Chest Scans for Respiratory Ills Can Also Spot Heart Trouble
Ordering special heart scans before a major surgery to gauge risks may be unnecessary, a new study suggests.
Researchers found that surgeons can instead estimate patients' risk of heart attack or death by reviewing existing images of the chest captured months earlier during screening for lung issues, such as pneumonia or cancer.
This could avoid surgery delays and increased costs, while reducing radiation exposure.
For the study, a team from NYU Grossman School of Medicine in New York City analyzed existing computed tomography (CT) scans to estimate levels of hardened fatty plaque deposits in the heart's three largest blood vessels.
They found that patients with greater plaque buildup had higher odds for developing serious health issues following surgery.
“Our findings show that imaging already on hand can help physicians make practical decisions about surgical risks, even though such tests may not be as precise as those designed for this purpose,” lead author and cardiology fellow Dr. Daniel Choi said in a school news release.
His team used data from health records of 2,650 patients ages 45 and older. Each had had surgery that was unrelated to the heart between January 2016 and September 2020 at NYU Langone hospitals.
This data included the type of procedure as well as instances of death and heart attack.
All patients in the study had also undergone a general CT scan of their chests no more than a year before their surgeries. Researchers identified those who had died or had a heart attack while hospitalized for surgery.
Then, four members of the team who had no formal training in CT interpretation completed a 90-minute training session to learn how to estimate coronary calcium severity from the imaging.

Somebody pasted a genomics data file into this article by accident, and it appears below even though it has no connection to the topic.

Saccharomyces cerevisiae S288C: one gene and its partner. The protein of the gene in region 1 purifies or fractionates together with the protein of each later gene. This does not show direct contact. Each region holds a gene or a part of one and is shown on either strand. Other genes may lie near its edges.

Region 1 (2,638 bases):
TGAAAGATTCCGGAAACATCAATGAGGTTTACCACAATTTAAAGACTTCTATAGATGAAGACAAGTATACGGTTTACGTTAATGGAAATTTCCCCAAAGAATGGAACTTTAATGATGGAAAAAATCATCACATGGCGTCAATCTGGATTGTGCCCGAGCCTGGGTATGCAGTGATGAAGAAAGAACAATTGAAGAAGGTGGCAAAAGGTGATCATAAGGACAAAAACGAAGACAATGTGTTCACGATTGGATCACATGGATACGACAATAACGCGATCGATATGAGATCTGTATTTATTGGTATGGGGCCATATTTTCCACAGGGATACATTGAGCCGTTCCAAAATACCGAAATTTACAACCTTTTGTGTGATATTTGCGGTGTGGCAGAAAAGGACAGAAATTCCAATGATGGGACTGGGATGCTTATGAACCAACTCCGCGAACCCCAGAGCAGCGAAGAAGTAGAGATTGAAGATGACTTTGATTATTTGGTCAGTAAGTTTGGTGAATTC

The study used a scoring system with a 3-point scale for plaque buildup in each of the three major coronary arteries. These would be added together to range from 0 to 9.
Patients with scores from 0 to 2 had a 4% or lower risk of major adverse cardiac events (MACE), according to the study. Those with scores from 3 to 5 had an 8% risk. Patients with scores from 6 to 9 had a 13% risk.
“Our coronary calcium assessment is easy to use and requires minimal training, and so offers a cost-effective tool that can be implemented in any medical practice,” said co-senior author Dr. Robert Donnino, a cardiologist and assistant professor of medicine and radiology.
The calcium estimates were consistent among the physicians, suggesting that the rating system was reliable, researchers said.
“While evaluating cardiac risks before surgery is helpful, it will be important to find new strategies to prevent adverse events after the procedure and improve survival,” added co-senior author Dr. Nathaniel Smilowitz, a cardiologist and assistant professor of medicine.
Study findings were presented last week at a meeting of the American College of Cardiology, in Los Angeles. Findings presented at medical meetings are considered preliminary until published in a peer-reviewed journal.
The European Society of Cardiology has more on heart risks after surgery.
SOURCE: NYU Grossman School of Medicine, news release, March 2, 2023